Children and young people with cancer face a postcode lottery for services to preserve their fertility, a damning report has revealed.
Treatments for childhood cancer have improved dramatically over the past 50 jare, en meer as 80% of patients will live for decades. Egter, one in five are likely to experience fertility problems as adults as a result of the disease or treatment.
There is clear international consensus that help should be provided to cancer patients at risk of losing their fertility. Clinical guidelines recommend freezing or storage of ovarian tissue or eggs, and testicular tissue or sperm is offered to children and teenagers whose fertility may be impaired.
But research, published in the journal Archives of Disease in Childhood, has discovered wide variation in the provision and availability of funding for these services across the UK. Researchers are now calling for centralised NHS funding to ensure equitable provision.
“Urgent action is required to ensure that NHS funding is available for all to provide the appropriate security and hope for these individuals while permitting delivery of accepted and NHS mandated standards of care,” said the lead author, Prof Adam Glaser, a specialist in paediatric and adolescent oncology at Leeds teaching hospitals NHS trust.
“It is essential that all young people with cancer have access to optimal and internationally recognised best practice.”
Researchers investigated access to fertility services and funding arrangements for these treatments at the 20 paediatric cancer units of the UK. The study involved a survey of experts from the units.
Van die 18 centres that replied to the survey, every one had referred at least some patients for fertility preservation in the previous 12 maande. But not one of the centres in the Midlands and east of England had referred a patient for mature egg storage, while only one in four in the south of England, half in the north of England, and six out of 10 of centres located in the devolved nations, had done so.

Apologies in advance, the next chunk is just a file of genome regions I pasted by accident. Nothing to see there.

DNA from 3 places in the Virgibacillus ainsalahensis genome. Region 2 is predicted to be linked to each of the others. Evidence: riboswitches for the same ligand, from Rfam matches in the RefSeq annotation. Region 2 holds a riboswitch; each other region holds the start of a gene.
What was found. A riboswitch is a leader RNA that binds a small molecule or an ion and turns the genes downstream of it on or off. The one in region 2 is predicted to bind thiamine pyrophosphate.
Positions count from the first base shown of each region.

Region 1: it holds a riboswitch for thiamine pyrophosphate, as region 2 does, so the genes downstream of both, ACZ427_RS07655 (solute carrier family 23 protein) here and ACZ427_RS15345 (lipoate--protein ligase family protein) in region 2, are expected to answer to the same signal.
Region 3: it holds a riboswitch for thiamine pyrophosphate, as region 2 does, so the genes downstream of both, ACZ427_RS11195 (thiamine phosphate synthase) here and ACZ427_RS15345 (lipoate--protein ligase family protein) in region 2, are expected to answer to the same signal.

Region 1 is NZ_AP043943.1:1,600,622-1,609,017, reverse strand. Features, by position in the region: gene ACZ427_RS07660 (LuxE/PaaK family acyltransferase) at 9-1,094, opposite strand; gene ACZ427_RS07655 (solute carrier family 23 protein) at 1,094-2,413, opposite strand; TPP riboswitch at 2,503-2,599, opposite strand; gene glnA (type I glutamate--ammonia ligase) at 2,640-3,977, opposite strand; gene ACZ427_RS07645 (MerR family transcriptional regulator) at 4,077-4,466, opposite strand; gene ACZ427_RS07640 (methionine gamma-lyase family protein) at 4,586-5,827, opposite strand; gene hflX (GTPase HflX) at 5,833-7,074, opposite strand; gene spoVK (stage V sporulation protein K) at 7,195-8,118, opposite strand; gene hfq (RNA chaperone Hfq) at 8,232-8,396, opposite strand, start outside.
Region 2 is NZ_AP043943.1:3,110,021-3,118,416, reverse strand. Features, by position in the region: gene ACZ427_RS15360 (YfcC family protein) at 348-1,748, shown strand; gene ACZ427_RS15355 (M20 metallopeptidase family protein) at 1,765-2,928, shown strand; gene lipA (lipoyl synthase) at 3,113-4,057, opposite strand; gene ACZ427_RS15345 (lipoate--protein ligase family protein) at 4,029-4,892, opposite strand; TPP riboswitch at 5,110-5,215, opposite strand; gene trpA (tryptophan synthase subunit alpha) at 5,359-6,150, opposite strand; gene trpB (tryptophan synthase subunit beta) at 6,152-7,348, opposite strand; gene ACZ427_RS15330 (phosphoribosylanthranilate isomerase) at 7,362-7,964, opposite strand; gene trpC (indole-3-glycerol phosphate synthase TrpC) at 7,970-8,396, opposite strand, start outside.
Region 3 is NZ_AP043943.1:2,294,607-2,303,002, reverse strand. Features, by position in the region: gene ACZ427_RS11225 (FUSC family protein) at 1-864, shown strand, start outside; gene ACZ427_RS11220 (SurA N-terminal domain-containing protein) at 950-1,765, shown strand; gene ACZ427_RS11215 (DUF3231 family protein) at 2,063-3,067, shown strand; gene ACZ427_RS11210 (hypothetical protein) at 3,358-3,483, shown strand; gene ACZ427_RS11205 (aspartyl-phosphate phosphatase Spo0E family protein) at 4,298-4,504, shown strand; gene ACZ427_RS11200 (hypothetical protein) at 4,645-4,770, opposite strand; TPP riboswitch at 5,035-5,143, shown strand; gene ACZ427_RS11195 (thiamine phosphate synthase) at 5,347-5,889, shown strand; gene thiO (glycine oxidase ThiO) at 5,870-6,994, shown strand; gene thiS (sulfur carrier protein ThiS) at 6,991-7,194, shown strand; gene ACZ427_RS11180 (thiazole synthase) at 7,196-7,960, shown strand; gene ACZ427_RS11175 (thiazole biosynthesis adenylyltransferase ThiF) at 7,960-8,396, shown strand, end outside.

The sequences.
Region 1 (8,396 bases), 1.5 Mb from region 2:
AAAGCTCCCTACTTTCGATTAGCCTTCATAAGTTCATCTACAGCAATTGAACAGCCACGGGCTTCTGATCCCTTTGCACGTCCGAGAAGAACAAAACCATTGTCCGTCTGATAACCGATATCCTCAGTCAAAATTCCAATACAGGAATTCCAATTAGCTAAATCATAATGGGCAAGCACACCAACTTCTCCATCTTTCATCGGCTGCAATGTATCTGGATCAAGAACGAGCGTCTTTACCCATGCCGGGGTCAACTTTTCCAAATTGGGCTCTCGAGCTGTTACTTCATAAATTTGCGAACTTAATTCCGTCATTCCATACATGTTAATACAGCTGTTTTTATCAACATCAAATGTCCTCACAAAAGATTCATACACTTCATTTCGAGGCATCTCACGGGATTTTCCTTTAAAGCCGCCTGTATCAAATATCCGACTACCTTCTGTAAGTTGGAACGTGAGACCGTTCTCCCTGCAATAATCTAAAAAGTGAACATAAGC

Three in four centres in the north of England, eight of 10 in the south of England and devolved nations, and all the centres in the Midlands and east of England had referred one or more patients for testicular tissue storage.
Those centres that were aware of their funding source said sperm freezing was funded by the NHS. But only nine centres reported the same for mature egg storage.
Half said ovarian and testicular tissue storage had to be funded by charities. Centres in England were much more likely to report this than those in the rest of the UK.
Among all patients estimated to have been referred for some form of fertility preservation during the previous 12 maande, about one in five had reportedly relied on funding from charitable sources.
“Inequality exists in provision of fertility preservation for children with cancer across the UK,” the researchers concluded. “There is lack of formalised government funding to support international guidelines, with resultant geographical variation in care.”
They added: “There is heavy reliance on charitable funding, particularly in England, compared with the other countries of the UK. Centralised NHS funding should be made available to ensure equitable provision of fertility preservation services and delivery of internationally acknowledged quality standards to all young people with cancer across the UK.”